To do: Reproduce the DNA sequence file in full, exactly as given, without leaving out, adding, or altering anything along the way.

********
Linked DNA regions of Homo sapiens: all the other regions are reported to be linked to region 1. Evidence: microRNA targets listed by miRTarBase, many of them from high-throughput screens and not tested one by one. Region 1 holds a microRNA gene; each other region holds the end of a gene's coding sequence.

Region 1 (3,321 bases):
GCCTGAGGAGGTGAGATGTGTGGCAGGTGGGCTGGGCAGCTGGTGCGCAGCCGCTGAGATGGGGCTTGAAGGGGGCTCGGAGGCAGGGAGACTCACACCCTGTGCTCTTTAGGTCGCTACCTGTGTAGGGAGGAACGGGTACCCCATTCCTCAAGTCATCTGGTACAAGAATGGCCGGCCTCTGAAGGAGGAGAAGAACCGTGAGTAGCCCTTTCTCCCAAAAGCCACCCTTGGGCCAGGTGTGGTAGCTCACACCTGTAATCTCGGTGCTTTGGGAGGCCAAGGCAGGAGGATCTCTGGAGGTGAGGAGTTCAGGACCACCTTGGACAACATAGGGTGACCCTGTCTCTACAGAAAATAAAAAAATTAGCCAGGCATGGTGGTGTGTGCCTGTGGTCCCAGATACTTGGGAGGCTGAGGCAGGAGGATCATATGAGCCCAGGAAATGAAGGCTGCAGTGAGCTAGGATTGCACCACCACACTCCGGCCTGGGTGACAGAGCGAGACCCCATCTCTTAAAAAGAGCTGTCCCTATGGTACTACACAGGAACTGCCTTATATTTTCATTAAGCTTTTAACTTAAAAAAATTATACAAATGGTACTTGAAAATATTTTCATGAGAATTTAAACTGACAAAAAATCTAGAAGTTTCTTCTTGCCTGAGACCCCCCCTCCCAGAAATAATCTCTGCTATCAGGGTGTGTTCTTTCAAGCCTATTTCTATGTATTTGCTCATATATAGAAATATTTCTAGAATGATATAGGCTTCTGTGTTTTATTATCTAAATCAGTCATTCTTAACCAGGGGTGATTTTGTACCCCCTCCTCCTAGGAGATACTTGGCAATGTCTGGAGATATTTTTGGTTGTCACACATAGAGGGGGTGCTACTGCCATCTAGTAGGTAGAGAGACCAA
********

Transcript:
Linked DNA regions of Homo sapiens: all the other regions are reported to be linked to region 1. Evidence: microRNA targets listed by miRTarBase, many of them from high-throughput screens and not tested one by one. Region 1 holds a microRNA gene; each other region holds the end of a gene's coding sequence.

Region 1 (3,321 bases):
GCCTGAGGAGGTGAGATGTGTGGCAGGTGGGCTGGGCAGCTGGTGCGCAGCCGCTGAGATGGGGCTTGAAGGGGGCTCGGAGGCAGGGAGACTCACACCCTGTGCTCTTTAGGTCGCTACCTGTGTAGGGAGGAACGGGTACCCCATTCCTCAAGTCATCTGGTACAAGAATGGCCGGCCTCTGAAGGAGGAGAAGAACCGTGAGTAGCCCTTTCTCCCAAAAGCCACCCTTGGGCCAGGTGTGGTAGCTCACACCTGTAATCTCGGTGCTTTGGGAGGCCAAGGCAGGAGGATCTCTGGAGGTGAGGAGTTCAGGACCACCTTGGACAACATAGGGTGACCCTGTCTCTACAGAAAATAAAAAAATTAGCCAGGCATGGTGGTGTGTGCCTGTGGTCCCAGATACTTGGGAGGCTGAGGCAGGAGGATCATATGAGCCCAGGAAATGAAGGCTGCAGTGAGCTAGGATTGCACCACCACACTCCGGCCTGGGTGACAGAGCGAGACCCCATCTCTTAAAAAGAGCTGTCCCTATGGTACTACACAGGAACTGCCTTATATTTTCATTAAGCTTTTAACTTAAAAAAATTATACAAATGGTACTTGAAAATATTTTCATGAGAATTTAAACTGACAAAAAATCTAGAAGTTTCTTCTTGCCTGAGACCCCCCCTCCCAGAAATAATCTCTGCTATCAGGGTGTGTTCTTTCAAGCCTATTTCTATGTATTTGCTCATATATAGAAATATTTCTAGAATGATATAGGCTTCTGTGTTTTATTATCTAAATCAGTCATTCTTAACCAGGGGTGATTTTGTACCCCCTCCTCCTAGGAGATACTTGGCAATGTCTGGAGATATTTTTGGTTGTCACACATAGAGGGGGTGCTACTGCCATCTAGTAGGTAGAGAGACCAA